Jack Morris into Baseball HOF, Zucker gets his new Wild deal done

Marc Elliott

No Minnesotan will ever forget this  late October 1991 night
No Minnesotan will ever forget this late October 1991 night

CLOQUET LAKE… With the world of hockey in its mid-summer lull, I have turned a bit towards my 2nd favorite sport, baseball. I have been watching my 3 favorites, the Twins, Cardinals and Cubs as much as possible and have by and large been enjoying the summer. I hope that you have been too. Today I was able to view the annual Baseball Hall of Fame induction ceremonies and I was glad that I watched. This year’s inductees Chipper Jones, Alan Trammel, Trevor Hoffman, Jack Morris, Vladimir Guerrero and Jim Thome were all worthy of the call of the Hall. The 1991 World Series hero Morris is not only from my hometown of St. Paul, he is also from my home neighborhood of Highland Park. It’s kind of crazy to think that within about a 6 to 8-mile radius, (if that) 3 guys within it would grow up to be HOF members. Dave Winfield, Paul Molitor, and now Morris are all enshrined in the hallowed museum.

While watching the ceremony I had to have an internal debate as to whether current Twin Joe Mauer would be the 4th St. Paulite to get in (also from within that same area) and if he would have the necessary credentials when his playing days were over. Honestly, that is a very tough call. Briefly, Mauer has 3 AL Batting titles. an AL MVP award, 6 time All Star, 3 Gold Gloves as a catcher, 5-time silver slugger award, 4 MLB records as a catcher, he has over 2,000 hits and a career batting average over .300. The Twins have not had an ALCS or WS appearance during his tenure, but notched 3 Central Division titles, although they lost all 3 resulting playoff appearances, as well as losing one Wild Card showing. So, does Joe have a shot? Based upon the usual contortions of the voters who enshrine the players deemed worthy of it, I would say that he is probably on the fence. Pretty darn good, but not good enough for the Hall. It’s that tough, but I’ll hold on to some hope.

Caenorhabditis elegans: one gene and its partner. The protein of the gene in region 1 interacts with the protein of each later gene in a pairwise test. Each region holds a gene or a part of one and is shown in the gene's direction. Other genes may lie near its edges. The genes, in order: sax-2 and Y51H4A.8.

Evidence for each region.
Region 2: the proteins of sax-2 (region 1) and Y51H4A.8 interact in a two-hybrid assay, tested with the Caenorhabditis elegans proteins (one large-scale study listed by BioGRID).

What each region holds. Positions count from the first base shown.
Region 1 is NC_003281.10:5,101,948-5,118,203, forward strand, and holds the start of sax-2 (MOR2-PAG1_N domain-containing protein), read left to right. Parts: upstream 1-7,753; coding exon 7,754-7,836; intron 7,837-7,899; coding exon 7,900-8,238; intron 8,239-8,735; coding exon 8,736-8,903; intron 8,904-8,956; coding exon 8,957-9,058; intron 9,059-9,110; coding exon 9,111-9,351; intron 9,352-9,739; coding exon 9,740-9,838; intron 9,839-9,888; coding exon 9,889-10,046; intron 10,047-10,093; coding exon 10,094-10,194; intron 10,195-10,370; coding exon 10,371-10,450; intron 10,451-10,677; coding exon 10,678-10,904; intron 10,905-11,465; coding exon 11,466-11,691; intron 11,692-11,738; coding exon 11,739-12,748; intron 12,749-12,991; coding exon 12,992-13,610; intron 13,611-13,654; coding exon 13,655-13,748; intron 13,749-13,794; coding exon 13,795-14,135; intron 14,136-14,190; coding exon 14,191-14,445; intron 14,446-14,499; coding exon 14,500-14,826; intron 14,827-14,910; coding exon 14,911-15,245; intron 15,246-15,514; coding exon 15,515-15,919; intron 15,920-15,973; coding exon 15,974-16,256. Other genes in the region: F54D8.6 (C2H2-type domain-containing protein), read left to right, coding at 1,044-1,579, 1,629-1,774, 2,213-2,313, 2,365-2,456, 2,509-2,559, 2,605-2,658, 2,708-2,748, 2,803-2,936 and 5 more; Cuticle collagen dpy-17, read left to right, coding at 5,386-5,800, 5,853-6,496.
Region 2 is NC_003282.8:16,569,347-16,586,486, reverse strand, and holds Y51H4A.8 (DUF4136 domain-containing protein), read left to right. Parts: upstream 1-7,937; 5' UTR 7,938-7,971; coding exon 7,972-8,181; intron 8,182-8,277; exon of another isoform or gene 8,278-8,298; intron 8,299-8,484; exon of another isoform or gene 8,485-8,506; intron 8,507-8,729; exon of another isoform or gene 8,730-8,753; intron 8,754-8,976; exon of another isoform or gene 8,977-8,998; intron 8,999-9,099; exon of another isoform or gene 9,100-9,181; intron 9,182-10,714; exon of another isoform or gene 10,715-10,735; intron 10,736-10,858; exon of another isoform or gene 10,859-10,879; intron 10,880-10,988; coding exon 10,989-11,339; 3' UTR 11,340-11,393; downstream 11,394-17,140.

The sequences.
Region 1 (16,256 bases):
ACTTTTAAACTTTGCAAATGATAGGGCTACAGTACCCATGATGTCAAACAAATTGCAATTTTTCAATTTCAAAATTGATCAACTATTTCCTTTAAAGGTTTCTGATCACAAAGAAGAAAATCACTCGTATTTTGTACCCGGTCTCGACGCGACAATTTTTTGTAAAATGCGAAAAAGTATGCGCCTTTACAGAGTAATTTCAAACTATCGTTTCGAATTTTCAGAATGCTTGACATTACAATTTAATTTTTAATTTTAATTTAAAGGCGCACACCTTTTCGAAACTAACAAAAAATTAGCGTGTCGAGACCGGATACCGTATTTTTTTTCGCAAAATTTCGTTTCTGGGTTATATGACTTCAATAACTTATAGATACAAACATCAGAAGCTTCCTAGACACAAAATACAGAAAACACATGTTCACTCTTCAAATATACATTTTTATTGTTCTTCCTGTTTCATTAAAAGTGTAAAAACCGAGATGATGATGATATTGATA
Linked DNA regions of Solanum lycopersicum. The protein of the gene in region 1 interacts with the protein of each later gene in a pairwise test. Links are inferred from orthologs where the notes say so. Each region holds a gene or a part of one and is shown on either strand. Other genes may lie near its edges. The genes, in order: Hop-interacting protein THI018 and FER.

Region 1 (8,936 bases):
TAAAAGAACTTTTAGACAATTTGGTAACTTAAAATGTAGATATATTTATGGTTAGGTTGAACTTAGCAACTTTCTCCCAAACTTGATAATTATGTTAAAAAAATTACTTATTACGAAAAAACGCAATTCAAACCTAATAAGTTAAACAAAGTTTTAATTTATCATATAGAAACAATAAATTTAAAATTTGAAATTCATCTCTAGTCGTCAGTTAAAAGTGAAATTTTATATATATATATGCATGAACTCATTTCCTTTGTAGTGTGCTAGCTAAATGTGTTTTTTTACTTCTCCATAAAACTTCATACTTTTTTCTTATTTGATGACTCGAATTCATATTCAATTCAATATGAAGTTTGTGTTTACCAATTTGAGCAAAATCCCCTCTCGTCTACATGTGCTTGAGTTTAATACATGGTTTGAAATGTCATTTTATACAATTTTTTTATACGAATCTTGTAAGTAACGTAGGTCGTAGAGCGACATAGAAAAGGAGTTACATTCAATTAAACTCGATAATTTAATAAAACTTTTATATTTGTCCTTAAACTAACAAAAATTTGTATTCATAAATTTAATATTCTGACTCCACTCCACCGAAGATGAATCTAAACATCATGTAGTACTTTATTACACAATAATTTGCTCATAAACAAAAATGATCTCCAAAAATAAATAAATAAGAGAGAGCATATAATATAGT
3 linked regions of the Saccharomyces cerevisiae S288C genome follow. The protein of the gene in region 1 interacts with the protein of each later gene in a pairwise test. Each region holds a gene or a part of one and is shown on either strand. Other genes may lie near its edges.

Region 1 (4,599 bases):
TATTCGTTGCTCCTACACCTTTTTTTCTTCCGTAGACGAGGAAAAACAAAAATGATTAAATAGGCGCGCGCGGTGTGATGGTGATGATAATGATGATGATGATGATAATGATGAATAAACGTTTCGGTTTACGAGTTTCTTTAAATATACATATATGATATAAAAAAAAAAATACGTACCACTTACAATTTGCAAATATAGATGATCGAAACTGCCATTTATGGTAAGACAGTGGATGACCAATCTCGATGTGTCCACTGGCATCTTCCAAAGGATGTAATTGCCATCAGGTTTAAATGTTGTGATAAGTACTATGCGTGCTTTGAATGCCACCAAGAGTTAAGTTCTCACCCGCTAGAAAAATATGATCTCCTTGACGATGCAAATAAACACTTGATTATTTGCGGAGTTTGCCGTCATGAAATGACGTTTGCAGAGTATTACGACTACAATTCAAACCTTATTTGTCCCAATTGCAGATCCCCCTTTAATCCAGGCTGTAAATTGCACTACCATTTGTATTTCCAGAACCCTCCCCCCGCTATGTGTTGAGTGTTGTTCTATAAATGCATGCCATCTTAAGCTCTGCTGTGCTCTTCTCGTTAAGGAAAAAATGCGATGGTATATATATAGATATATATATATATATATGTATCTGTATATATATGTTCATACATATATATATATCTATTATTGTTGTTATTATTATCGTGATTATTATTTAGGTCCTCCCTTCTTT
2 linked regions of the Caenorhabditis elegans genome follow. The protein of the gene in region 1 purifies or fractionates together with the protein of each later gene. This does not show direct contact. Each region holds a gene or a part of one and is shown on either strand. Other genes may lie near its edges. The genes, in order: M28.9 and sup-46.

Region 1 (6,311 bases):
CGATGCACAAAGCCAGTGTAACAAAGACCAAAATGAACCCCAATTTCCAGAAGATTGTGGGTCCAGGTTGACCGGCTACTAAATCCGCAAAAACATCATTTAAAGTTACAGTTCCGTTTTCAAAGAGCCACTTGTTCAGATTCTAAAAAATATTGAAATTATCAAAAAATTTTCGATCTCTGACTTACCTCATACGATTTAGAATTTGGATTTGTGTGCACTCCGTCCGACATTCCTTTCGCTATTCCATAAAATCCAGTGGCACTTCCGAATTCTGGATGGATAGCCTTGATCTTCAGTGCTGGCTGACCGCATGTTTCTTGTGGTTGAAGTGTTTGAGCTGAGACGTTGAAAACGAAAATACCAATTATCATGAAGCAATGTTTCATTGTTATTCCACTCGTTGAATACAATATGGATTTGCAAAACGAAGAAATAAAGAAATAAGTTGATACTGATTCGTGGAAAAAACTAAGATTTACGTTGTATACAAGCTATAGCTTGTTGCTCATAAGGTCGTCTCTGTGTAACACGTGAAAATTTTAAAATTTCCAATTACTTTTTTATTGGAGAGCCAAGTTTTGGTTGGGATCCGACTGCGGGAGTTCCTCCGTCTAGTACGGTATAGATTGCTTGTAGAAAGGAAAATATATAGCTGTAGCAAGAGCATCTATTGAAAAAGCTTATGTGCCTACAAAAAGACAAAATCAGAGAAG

While the Twins had a tough trip to Boston over the weekend, later in the evening, while waiting out a Cardinals rain delay prior to their game versus the Cubs, Cards former 3rd baseman Mike Shannon, who is the color man for the team’s radio broadcasts, was featured on an old taping of an interview with the late Cub great Ron Santo and they chatted about their minor league days. Shannon and Santo talked about how a player could actually make more money as a minor league star way back when then they could on a big-league team. He also talked about making more money selling cars in St. Louis in the offseason then he made playing and that one year he told the team because of that he wasn’t coming back for spring training! Eventually something was worked out and he returned. For some reason, probably due to Morris’ Hall induction and his 91’ World Series heroics, I thought back to the inarguable star of that team, Kirby Puckett, and the contract he received in December of 1992. It was a $30mil deal paid out over 5 years and there were teams willing to pay more then he took from the Twins.